In 2020, HELTASA saw many universities and its members contending with the unprecedented challenge of the COVID-19 pandemic. This prompted us to rethink our organisation’s purpose and actions. The time for change is upon us and we have embraced it with open arms, integrity and respect. Through its activities in 2020, as well as its involvement with stakeholder activities with the Department of Higher Education and Training and the NCC, HELTASA has endeavoured to be responsive to challenges, as well as resilient and relevant in times of crisis, especially when teaching and learning is concerned.
With preparations underway for our annual conference, the new project teams have been hard at work preparing. These teams are part of HELTASA’s commitment to stay Relevant, Responsive and Resilient. The R, R and R process has reconceptualised the roles and responsibilities of HELTASA’s executive functions to maximise each one’s potential.
What does this mean for the organisation?
Relevance requires teams and champions who are well-read, well-versed and who understand the context well, to be able to offer thoughts, ideas, programmes and interventions that speak to members’ needs in the sector. While Higher Education remains disparate and uneven, as a result of its legacy, HELTASA can establish itself as an entity that understands the local, continental and global context but is not defined by the challenges. The restructuring process has seen the steering body of the organisation expand to increase its capacity and capability to lead and support the transformation and strengthening of the sector.
To be responsive, the organisation needed to strengthen its capacity to respond timeously and promptly to events and occurrences as they unfold. This is especially critical in times of crisis, but also as part of ongoing contributions to extending the scope and register of teaching and learning in the global South.
To achieve responsiveness, specific roles need to be identified to serve specific needs of our members and organisation, and each of these roles must attract and recruit practitioners with commensurate experience.
To be resilient, the organisation needs to have clear leadership and direction, as well as a solid infrastructure that allows it to deliver on its mandate. This includes financial, administrative, research, and practitioner-based interventions.
To get there, each part of the whole must understand the vision and mission of the organisation, what it aims to achieve in the sector and what its responsibilities are to its members.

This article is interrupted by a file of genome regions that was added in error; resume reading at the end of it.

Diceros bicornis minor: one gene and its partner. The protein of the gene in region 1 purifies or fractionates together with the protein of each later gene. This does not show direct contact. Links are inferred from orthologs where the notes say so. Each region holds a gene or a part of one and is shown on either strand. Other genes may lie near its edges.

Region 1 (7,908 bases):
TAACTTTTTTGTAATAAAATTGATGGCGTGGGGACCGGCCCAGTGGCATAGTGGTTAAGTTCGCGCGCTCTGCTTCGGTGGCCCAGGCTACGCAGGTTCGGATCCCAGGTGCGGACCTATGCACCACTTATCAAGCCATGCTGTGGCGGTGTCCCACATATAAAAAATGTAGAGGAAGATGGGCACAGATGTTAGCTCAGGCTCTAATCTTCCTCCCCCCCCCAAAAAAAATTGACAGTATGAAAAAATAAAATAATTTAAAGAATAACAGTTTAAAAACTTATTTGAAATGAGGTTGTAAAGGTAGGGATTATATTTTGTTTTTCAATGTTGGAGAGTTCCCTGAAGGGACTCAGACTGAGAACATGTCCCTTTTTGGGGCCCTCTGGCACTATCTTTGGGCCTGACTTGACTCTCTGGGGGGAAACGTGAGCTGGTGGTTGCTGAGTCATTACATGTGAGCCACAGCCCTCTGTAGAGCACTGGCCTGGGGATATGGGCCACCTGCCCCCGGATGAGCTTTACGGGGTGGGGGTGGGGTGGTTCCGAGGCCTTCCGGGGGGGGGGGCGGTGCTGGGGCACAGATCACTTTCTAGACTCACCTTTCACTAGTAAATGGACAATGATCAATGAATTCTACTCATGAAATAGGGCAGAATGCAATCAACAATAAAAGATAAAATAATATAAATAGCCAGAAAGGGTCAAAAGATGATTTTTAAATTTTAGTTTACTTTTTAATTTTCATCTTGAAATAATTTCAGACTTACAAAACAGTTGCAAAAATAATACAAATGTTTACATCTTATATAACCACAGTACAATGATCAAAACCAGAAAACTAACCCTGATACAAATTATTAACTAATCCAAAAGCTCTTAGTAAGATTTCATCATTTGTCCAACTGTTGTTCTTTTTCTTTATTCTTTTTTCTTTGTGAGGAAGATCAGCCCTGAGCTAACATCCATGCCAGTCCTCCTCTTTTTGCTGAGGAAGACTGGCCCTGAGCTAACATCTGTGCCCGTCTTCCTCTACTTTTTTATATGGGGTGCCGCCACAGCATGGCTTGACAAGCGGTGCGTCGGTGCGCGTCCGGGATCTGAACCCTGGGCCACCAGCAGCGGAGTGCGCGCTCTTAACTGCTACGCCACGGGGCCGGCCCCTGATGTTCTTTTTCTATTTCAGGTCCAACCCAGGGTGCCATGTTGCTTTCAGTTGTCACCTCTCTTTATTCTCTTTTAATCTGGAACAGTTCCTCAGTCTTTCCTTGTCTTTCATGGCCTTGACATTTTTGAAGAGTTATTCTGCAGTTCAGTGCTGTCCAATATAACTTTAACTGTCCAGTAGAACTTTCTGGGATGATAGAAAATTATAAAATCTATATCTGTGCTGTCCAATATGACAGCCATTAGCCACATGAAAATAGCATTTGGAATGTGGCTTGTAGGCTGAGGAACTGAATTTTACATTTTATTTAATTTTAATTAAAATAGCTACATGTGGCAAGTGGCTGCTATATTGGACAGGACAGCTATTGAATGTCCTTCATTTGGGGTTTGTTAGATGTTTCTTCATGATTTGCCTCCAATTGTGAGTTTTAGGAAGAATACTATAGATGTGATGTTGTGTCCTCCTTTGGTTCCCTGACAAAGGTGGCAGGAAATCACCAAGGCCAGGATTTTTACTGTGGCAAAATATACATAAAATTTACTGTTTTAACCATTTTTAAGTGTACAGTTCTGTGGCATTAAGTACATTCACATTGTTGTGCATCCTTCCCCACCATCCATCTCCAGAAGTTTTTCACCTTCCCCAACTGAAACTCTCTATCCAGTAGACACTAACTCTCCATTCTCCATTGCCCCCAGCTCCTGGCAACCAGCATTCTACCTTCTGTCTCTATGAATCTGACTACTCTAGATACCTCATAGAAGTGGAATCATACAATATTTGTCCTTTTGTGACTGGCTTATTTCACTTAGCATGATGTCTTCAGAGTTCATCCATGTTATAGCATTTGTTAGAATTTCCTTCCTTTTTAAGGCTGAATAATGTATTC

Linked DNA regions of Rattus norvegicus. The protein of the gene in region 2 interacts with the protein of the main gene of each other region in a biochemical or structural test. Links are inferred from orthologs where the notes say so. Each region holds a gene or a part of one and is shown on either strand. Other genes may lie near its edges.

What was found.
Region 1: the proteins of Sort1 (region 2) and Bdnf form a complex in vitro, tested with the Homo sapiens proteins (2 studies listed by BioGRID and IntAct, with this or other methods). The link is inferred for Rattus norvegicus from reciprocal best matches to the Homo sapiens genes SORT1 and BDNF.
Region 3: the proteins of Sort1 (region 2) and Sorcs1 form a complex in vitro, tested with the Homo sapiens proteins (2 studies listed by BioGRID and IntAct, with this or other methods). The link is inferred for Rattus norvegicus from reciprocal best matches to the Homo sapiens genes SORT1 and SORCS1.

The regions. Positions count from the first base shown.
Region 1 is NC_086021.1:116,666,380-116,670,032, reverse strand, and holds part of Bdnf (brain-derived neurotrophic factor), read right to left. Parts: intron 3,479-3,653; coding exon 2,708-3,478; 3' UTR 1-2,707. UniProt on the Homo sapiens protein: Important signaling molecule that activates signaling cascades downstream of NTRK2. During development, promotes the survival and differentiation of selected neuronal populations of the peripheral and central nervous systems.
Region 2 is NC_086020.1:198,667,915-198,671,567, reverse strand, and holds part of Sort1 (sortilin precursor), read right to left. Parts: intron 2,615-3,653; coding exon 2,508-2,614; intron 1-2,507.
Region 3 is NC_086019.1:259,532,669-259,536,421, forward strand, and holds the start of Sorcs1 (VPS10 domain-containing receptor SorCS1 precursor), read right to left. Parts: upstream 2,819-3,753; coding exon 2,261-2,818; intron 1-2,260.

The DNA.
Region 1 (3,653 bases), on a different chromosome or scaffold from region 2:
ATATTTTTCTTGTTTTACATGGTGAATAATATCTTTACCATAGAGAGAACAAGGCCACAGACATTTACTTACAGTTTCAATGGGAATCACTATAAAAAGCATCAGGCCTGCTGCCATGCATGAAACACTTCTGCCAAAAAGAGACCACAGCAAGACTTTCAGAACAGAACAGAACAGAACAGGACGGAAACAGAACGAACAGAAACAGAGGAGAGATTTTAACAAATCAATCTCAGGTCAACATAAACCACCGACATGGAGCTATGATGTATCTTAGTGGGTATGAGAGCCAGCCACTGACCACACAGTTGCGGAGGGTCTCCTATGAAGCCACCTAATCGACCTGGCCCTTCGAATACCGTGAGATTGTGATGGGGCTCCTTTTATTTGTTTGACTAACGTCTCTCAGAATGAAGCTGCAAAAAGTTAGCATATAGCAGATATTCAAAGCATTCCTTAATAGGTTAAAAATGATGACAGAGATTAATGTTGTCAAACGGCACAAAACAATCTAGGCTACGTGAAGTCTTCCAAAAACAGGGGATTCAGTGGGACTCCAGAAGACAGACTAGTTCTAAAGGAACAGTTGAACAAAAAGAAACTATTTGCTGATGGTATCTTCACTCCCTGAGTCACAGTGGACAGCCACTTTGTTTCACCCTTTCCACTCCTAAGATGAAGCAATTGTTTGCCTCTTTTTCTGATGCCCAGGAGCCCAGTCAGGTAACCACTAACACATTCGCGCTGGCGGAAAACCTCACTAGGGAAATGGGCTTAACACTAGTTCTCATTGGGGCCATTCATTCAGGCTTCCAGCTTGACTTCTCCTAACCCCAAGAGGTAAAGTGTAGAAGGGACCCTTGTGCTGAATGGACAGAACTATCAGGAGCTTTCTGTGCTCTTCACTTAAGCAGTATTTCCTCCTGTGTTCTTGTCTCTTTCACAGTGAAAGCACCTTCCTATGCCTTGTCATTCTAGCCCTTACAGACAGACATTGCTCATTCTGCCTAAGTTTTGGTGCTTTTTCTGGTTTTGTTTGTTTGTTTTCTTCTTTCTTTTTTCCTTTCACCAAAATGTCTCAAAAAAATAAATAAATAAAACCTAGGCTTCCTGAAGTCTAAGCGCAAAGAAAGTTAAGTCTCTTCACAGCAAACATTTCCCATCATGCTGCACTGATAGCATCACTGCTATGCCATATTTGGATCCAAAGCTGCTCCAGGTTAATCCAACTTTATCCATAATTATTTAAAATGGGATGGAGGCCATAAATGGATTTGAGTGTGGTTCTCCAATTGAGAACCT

The project teams
To ensure that each member of the organisation has the capacity to adequately undertake the responsibilities of their sector within the new structure, the organisation consists of these two sets of teams:
- The Strategic Project Team
- The Scholarly Project Team
Project Teams consist of a Programme Manager who will co-ordinate and manage the team’s discussions, decisions and actions to ensure the best possible outcomes. The Project Manager will represent the team on the Co-ordinating Council.
The Project Team will also consist of a strategist, scholarly practitioner and scholarly researcher who will rotate these roles to build capacity amongst all leading members.
The Strategic Project Team
This team consists of three projects teams that will focus on:
- Recruitment and Membership
- Media and Communication
- Conference and Events
This will ensure that these sectors of HELTASA receive the strategic attention they deserve and enable the smooth operation of the Scholarly Project Teams.
The Scholarly Project Team
This team consist of seven Project Teams:
- PhD Programme
- Professional Learning
- Student Learning
- Programme Development
- National Teaching Awards
- AD directors Special Interest Group (SIG)
- National Interest Group (NIG) that will focus on Decolonisation.
These teams will engage with membership on matters that will contribute to teaching and learning scholarship within Higher Education. The Professional Learning, Student Learning and Programme Development project teams will consist of the relevant collaborative learning communities (CLCs).